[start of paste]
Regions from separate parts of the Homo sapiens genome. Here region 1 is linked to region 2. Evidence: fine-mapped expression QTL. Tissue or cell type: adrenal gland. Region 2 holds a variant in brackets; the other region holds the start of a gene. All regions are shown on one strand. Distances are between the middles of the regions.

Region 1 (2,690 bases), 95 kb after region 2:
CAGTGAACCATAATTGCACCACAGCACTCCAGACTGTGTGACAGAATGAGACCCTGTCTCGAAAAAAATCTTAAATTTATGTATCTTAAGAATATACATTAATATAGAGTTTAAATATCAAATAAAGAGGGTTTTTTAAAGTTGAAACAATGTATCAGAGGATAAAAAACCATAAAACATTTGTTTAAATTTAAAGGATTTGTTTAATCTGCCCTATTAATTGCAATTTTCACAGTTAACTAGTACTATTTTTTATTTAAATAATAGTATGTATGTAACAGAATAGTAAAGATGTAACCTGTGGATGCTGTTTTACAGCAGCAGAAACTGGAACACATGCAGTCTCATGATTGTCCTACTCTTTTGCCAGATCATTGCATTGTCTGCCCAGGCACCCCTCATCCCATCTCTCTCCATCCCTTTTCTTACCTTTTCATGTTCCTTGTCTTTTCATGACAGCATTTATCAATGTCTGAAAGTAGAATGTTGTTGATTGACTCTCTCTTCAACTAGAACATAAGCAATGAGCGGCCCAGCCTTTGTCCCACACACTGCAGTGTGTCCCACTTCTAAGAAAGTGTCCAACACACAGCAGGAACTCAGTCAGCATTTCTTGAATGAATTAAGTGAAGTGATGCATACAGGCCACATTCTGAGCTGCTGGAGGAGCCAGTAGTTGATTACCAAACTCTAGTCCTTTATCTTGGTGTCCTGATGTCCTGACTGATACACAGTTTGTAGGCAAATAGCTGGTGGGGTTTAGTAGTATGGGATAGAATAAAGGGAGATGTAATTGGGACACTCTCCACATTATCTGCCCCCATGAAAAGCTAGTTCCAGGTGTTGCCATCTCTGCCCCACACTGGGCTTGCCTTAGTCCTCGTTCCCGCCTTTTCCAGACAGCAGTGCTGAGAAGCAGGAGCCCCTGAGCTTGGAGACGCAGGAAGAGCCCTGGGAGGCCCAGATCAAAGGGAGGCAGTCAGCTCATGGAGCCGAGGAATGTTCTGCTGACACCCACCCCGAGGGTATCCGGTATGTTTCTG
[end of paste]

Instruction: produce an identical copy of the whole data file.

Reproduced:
Regions from separate parts of the Homo sapiens genome. Here region 1 is linked to region 2. Evidence: fine-mapped expression QTL. Tissue or cell type: adrenal gland. Region 2 holds a variant in brackets; the other region holds the start of a gene. All regions are shown on one strand. Distances are between the middles of the regions.

Region 1 (2,690 bases), 95 kb after region 2:
CAGTGAACCATAATTGCACCACAGCACTCCAGACTGTGTGACAGAATGAGACCCTGTCTCGAAAAAAATCTTAAATTTATGTATCTTAAGAATATACATTAATATAGAGTTTAAATATCAAATAAAGAGGGTTTTTTAAAGTTGAAACAATGTATCAGAGGATAAAAAACCATAAAACATTTGTTTAAATTTAAAGGATTTGTTTAATCTGCCCTATTAATTGCAATTTTCACAGTTAACTAGTACTATTTTTTATTTAAATAATAGTATGTATGTAACAGAATAGTAAAGATGTAACCTGTGGATGCTGTTTTACAGCAGCAGAAACTGGAACACATGCAGTCTCATGATTGTCCTACTCTTTTGCCAGATCATTGCATTGTCTGCCCAGGCACCCCTCATCCCATCTCTCTCCATCCCTTTTCTTACCTTTTCATGTTCCTTGTCTTTTCATGACAGCATTTATCAATGTCTGAAAGTAGAATGTTGTTGATTGACTCTCTCTTCAACTAGAACATAAGCAATGAGCGGCCCAGCCTTTGTCCCACACACTGCAGTGTGTCCCACTTCTAAGAAAGTGTCCAACACACAGCAGGAACTCAGTCAGCATTTCTTGAATGAATTAAGTGAAGTGATGCATACAGGCCACATTCTGAGCTGCTGGAGGAGCCAGTAGTTGATTACCAAACTCTAGTCCTTTATCTTGGTGTCCTGATGTCCTGACTGATACACAGTTTGTAGGCAAATAGCTGGTGGGGTTTAGTAGTATGGGATAGAATAAAGGGAGATGTAATTGGGACACTCTCCACATTATCTGCCCCCATGAAAAGCTAGTTCCAGGTGTTGCCATCTCTGCCCCACACTGGGCTTGCCTTAGTCCTCGTTCCCGCCTTTTCCAGACAGCAGTGCTGAGAAGCAGGAGCCCCTGAGCTTGGAGACGCAGGAAGAGCCCTGGGAGGCCCAGATCAAAGGGAGGCAGTCAGCTCATGGAGCCGAGGAATGTTCTGCTGACACCCACCCCGAGGGTATCCGGTATGTTTCTG